Washington Update

Washington Update: Targeting hazards, or ‘naming and shaming’?

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OSHA’s recently proposed revision to its Recordkeeping Standard would require nearly half a million establishments to submit their injury and illness data. This is information employers already are required to keep – OSHA would simply collect it.

And then make it public.

Advocates of the rule suggest it would provide stakeholders with more information about where hazards and injuries are occurring, allowing safety professionals and advocacy groups to better target those areas for solutions. It also could prompt businesses to improve safety efforts.

But Oklahoma Department of Labor Commissioner Mark Costello claims making such data open to the public would harm employers’ reputations.

“It’s the functional equivalent of a scarlet letter,” he said Jan. 9 during a stakeholder meeting on the agency’s proposed rule. The practice of “naming and shaming” employers based on their injury rates is an unproven method for improving safety, Costello added, and will prevent job creation.

The idea of shaming employers is not entirely new to the current administration. Early into the Obama presidency, appointed OSHA officials admitted to using press releases about fines to prompt employers to make safety improvements.

Peg Seminario, safety and health director of the AFL-CIO, downplayed Costello’s concerns, pointing out that OSHA has collected similar data and made it publicly available for years. Such data would not be used to “name and shame” employers, Seminario said; instead, it would be used to identify and address problems.

“This proposal can bring a lot of information to a lot of individuals who care about reducing injuries and illnesses,” she said, adding that she hoped the rule would lead to a change in behavior to address workplace safety problems.

One downside Seminario brought up – as did other stakeholders – was that the rule could lead to underreporting of injuries. She said that although she doubted the rule would cause widespread underreporting, OSHA’s proposed revision should contain language that prohibits employers from retaliating against workers who report injuries.

Many people at the meeting voiced what they saw as a greater concern: businesses could be negatively impacted. The rule suggests the public could use the data to help decide on which employers to do business with, claimed Tressi Cordaro, who represented the Coalition for Workplace Safety, a group of employers and associations. However, Cordaro said, the data is skewed because it includes all injuries and illnesses – even those that are not the employer’s fault.

Cordaro presented several potential scenarios, including an employee who sneezed and hurt his or her back, got stung by a bee, or was bitten by a spider or cat. None of these is necessarily the fault of the employer, she said, but they would contribute to the employer’s injury and illness rates.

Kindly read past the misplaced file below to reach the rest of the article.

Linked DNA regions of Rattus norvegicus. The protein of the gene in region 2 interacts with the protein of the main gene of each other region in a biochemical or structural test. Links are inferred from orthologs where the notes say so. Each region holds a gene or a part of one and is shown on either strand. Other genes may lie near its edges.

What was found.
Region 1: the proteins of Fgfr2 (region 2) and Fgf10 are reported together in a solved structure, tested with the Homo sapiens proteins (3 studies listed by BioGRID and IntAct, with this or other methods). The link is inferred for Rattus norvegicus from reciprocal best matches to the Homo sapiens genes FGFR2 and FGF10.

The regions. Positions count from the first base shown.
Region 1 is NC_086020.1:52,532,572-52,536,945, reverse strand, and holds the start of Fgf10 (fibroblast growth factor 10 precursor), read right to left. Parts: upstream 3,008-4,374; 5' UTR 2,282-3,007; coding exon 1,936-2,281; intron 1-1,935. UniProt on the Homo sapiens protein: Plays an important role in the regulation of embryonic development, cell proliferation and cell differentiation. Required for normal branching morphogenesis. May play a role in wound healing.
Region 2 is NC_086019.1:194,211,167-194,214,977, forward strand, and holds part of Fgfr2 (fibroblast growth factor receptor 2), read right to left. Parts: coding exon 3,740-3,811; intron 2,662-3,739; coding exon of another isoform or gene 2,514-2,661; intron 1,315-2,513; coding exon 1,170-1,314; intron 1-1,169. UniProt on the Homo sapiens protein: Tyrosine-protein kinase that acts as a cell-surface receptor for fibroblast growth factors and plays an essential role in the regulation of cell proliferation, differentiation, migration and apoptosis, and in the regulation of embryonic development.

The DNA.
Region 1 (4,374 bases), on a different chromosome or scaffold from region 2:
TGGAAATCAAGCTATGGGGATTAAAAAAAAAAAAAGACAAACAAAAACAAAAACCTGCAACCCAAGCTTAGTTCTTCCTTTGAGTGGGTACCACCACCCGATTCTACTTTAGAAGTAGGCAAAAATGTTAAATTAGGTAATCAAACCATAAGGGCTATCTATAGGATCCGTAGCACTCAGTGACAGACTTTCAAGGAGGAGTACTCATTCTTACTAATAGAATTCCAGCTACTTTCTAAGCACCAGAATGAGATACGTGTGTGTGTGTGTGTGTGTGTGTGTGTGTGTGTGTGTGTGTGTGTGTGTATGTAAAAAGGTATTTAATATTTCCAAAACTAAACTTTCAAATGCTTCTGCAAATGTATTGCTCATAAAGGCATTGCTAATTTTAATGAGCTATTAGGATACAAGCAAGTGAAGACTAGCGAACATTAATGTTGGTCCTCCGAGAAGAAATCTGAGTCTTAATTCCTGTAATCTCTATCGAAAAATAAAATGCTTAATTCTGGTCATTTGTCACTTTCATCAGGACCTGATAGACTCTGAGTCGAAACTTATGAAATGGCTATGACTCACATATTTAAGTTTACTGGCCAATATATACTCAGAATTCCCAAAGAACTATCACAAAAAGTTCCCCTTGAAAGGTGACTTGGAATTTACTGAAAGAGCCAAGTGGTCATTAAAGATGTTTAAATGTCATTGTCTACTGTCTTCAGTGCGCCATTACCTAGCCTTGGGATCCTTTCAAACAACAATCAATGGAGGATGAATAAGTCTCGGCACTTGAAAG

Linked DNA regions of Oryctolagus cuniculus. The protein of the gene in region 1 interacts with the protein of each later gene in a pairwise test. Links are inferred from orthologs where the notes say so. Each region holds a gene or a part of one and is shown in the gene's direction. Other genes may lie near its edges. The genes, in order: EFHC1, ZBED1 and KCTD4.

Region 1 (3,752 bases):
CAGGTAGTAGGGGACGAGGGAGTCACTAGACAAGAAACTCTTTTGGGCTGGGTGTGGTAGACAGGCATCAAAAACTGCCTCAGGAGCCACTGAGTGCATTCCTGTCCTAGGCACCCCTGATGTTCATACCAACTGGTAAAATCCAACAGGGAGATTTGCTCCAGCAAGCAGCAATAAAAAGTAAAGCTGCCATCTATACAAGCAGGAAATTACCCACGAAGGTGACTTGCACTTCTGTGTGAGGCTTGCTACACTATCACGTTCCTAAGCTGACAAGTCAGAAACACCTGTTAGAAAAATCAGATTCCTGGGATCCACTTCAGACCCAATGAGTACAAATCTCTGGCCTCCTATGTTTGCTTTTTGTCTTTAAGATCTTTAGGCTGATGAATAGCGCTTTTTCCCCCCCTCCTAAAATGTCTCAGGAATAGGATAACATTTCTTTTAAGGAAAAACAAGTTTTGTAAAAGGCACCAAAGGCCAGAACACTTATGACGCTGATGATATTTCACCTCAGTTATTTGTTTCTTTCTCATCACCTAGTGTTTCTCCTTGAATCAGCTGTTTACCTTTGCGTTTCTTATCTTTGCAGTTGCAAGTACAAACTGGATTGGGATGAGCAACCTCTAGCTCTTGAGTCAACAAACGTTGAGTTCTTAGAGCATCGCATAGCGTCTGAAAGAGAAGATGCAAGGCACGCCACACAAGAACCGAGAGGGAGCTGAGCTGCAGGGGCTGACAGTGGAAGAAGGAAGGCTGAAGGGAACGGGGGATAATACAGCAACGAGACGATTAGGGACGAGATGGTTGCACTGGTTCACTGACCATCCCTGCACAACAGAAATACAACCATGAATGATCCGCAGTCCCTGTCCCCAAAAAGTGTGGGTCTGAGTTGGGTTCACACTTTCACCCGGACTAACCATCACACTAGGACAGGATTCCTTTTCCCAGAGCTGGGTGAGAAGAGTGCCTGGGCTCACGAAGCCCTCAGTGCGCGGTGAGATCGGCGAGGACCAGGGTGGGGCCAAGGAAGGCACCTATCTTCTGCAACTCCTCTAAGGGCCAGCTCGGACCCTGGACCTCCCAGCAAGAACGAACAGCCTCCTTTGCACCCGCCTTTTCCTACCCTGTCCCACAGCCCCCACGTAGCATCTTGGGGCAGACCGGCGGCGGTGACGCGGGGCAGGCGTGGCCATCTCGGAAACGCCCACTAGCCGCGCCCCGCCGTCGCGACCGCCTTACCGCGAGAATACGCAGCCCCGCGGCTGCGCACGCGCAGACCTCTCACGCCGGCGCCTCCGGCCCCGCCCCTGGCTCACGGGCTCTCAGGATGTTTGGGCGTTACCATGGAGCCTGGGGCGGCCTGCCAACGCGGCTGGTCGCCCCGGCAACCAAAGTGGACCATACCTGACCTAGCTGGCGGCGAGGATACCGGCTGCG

“Injury and illness records made public without proper context are not a reliable measure of employer safety efforts,” Cordaro said.

This concern was echoed by Miles Free, director of industry research and technology for the Cleveland-based Precision Machined Products Association. Free said although he understands OSHA’s desire to have additional injury and illness data for the agency’s own targeting efforts, members of the public looking up various employers’ records may not fully understand what the rates mean.

“If I plug in my ZIP code to find five companies and say, ‘You’re the bad guy,’ how do I know?” Free said. “I don’t know if this guy had a spike in employment [that could affect injury rates].”

Perhaps most important, the use of shame to drive safety is not endorsed by safety and health professionals, said James Thornton, who spoke on behalf of the American Society of Safety Engineers.

Most employers want to do the right thing and send their workers home safely at the end of the day, according to Thornton. He said the proposed rule would change the game for safety professionals, and wondered if safety pros would have to defend their safety efforts rather than focus on proactive measures.

“Will we be getting calls from the public on why our numbers are rising or high compared to others?” he speculated. “It could take energy away from preventing injuries into a defensive mode.”

The opinions expressed in “Washington Update” do not necessarily reflect those of the National Safety Council or affiliated local Chapters.

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